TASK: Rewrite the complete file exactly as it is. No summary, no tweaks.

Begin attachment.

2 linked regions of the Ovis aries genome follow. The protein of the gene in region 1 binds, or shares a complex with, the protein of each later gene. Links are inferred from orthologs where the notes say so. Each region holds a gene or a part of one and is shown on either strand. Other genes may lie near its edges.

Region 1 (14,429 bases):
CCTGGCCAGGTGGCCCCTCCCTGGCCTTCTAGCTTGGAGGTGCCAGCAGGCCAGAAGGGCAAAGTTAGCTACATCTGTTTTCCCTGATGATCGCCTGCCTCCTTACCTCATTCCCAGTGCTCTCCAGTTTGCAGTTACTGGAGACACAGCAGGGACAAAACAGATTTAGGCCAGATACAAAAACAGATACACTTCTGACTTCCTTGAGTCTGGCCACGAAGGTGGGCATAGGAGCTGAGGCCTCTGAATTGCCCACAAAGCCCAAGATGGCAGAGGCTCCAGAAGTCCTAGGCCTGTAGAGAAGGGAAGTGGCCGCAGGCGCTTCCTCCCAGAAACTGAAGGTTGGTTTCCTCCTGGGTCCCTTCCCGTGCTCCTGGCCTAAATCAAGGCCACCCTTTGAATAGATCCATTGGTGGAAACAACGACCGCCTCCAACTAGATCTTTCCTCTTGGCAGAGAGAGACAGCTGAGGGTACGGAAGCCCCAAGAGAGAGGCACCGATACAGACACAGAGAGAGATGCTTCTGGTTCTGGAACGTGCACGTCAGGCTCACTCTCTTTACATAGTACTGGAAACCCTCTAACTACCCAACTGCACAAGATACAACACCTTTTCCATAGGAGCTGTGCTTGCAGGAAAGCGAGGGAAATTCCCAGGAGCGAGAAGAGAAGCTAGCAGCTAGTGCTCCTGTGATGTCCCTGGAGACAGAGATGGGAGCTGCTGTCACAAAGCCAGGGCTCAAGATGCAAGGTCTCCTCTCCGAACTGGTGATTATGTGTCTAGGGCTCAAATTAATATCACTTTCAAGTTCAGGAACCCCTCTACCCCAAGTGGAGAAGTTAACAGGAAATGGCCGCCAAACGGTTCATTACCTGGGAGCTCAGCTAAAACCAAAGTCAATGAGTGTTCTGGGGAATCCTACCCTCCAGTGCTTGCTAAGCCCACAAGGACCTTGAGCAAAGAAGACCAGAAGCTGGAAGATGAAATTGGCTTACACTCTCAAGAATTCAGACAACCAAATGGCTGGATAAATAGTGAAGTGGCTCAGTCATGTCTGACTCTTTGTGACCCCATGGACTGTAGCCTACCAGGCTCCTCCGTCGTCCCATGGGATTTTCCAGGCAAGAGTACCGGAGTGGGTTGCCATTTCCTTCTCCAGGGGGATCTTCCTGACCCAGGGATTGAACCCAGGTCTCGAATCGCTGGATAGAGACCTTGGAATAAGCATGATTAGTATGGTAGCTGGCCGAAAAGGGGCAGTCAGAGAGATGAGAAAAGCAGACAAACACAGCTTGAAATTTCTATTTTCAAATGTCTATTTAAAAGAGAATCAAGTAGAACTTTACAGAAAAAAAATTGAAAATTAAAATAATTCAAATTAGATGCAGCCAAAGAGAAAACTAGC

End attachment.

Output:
2 linked regions of the Ovis aries genome follow. The protein of the gene in region 1 binds, or shares a complex with, the protein of each later gene. Links are inferred from orthologs where the notes say so. Each region holds a gene or a part of one and is shown on either strand. Other genes may lie near its edges.

Region 1 (14,429 bases):
CCTGGCCAGGTGGCCCCTCCCTGGCCTTCTAGCTTGGAGGTGCCAGCAGGCCAGAAGGGCAAAGTTAGCTACATCTGTTTTCCCTGATGATCGCCTGCCTCCTTACCTCATTCCCAGTGCTCTCCAGTTTGCAGTTACTGGAGACACAGCAGGGACAAAACAGATTTAGGCCAGATACAAAAACAGATACACTTCTGACTTCCTTGAGTCTGGCCACGAAGGTGGGCATAGGAGCTGAGGCCTCTGAATTGCCCACAAAGCCCAAGATGGCAGAGGCTCCAGAAGTCCTAGGCCTGTAGAGAAGGGAAGTGGCCGCAGGCGCTTCCTCCCAGAAACTGAAGGTTGGTTTCCTCCTGGGTCCCTTCCCGTGCTCCTGGCCTAAATCAAGGCCACCCTTTGAATAGATCCATTGGTGGAAACAACGACCGCCTCCAACTAGATCTTTCCTCTTGGCAGAGAGAGACAGCTGAGGGTACGGAAGCCCCAAGAGAGAGGCACCGATACAGACACAGAGAGAGATGCTTCTGGTTCTGGAACGTGCACGTCAGGCTCACTCTCTTTACATAGTACTGGAAACCCTCTAACTACCCAACTGCACAAGATACAACACCTTTTCCATAGGAGCTGTGCTTGCAGGAAAGCGAGGGAAATTCCCAGGAGCGAGAAGAGAAGCTAGCAGCTAGTGCTCCTGTGATGTCCCTGGAGACAGAGATGGGAGCTGCTGTCACAAAGCCAGGGCTCAAGATGCAAGGTCTCCTCTCCGAACTGGTGATTATGTGTCTAGGGCTCAAATTAATATCACTTTCAAGTTCAGGAACCCCTCTACCCCAAGTGGAGAAGTTAACAGGAAATGGCCGCCAAACGGTTCATTACCTGGGAGCTCAGCTAAAACCAAAGTCAATGAGTGTTCTGGGGAATCCTACCCTCCAGTGCTTGCTAAGCCCACAAGGACCTTGAGCAAAGAAGACCAGAAGCTGGAAGATGAAATTGGCTTACACTCTCAAGAATTCAGACAACCAAATGGCTGGATAAATAGTGAAGTGGCTCAGTCATGTCTGACTCTTTGTGACCCCATGGACTGTAGCCTACCAGGCTCCTCCGTCGTCCCATGGGATTTTCCAGGCAAGAGTACCGGAGTGGGTTGCCATTTCCTTCTCCAGGGGGATCTTCCTGACCCAGGGATTGAACCCAGGTCTCGAATCGCTGGATAGAGACCTTGGAATAAGCATGATTAGTATGGTAGCTGGCCGAAAAGGGGCAGTCAGAGAGATGAGAAAAGCAGACAAACACAGCTTGAAATTTCTATTTTCAAATGTCTATTTAAAAGAGAATCAAGTAGAACTTTACAGAAAAAAAATTGAAAATTAAAATAATTCAAATTAGATGCAGCCAAAGAGAAAACTAGC